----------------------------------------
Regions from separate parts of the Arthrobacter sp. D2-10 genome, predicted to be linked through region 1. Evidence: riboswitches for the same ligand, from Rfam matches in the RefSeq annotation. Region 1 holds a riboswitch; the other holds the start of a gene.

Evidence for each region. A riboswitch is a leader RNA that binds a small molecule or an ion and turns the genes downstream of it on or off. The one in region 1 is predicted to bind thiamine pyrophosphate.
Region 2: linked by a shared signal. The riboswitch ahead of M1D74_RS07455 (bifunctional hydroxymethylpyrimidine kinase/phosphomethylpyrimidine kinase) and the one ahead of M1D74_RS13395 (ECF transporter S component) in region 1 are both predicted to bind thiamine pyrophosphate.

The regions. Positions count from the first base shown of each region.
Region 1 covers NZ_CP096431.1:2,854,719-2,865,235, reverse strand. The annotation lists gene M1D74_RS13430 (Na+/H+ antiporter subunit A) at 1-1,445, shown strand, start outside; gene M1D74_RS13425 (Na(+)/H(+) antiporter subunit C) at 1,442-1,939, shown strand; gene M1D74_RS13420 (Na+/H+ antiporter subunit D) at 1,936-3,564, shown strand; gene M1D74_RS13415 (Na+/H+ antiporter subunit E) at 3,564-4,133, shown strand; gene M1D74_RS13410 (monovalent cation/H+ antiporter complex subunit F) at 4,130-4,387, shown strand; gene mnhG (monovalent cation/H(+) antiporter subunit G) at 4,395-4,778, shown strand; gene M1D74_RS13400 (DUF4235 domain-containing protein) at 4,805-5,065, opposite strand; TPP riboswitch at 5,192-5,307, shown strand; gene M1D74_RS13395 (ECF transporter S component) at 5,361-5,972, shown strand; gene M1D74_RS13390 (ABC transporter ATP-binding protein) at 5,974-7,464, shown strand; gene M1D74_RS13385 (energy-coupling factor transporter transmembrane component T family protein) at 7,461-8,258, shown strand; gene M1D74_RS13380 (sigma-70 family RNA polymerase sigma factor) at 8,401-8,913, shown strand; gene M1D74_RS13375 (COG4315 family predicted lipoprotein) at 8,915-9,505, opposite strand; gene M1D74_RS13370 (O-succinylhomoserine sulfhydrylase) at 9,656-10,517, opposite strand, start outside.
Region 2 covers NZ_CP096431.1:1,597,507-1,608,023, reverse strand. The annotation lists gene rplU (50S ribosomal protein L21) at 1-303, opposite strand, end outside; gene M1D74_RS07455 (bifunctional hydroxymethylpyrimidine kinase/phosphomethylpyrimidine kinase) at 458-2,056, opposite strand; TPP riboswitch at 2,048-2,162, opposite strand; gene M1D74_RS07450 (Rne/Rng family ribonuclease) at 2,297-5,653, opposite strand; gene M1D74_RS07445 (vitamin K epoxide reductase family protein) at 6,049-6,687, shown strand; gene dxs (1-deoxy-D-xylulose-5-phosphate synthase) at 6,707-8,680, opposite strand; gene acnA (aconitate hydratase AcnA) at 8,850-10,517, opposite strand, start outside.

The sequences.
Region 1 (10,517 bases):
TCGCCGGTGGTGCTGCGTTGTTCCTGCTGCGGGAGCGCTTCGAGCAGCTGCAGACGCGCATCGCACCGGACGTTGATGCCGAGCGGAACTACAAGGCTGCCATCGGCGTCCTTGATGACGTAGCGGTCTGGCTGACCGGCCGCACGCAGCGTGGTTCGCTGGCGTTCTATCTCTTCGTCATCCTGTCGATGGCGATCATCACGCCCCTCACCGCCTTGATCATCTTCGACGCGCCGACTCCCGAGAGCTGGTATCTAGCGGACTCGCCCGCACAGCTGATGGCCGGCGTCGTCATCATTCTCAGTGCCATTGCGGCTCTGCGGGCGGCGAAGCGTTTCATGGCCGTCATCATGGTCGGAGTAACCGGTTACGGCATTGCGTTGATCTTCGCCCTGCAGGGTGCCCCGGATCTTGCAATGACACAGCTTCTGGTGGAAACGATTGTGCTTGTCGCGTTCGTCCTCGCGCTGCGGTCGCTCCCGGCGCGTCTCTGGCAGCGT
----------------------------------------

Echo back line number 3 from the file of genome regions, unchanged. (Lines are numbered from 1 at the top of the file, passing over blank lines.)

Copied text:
Region 2: linked by a shared signal. The riboswitch ahead of M1D74_RS07455 (bifunctional hydroxymethylpyrimidine kinase/phosphomethylpyrimidine kinase) and the one ahead of M1D74_RS13395 (ECF transporter S component) in region 1 are both predicted to bind thiamine pyrophosphate.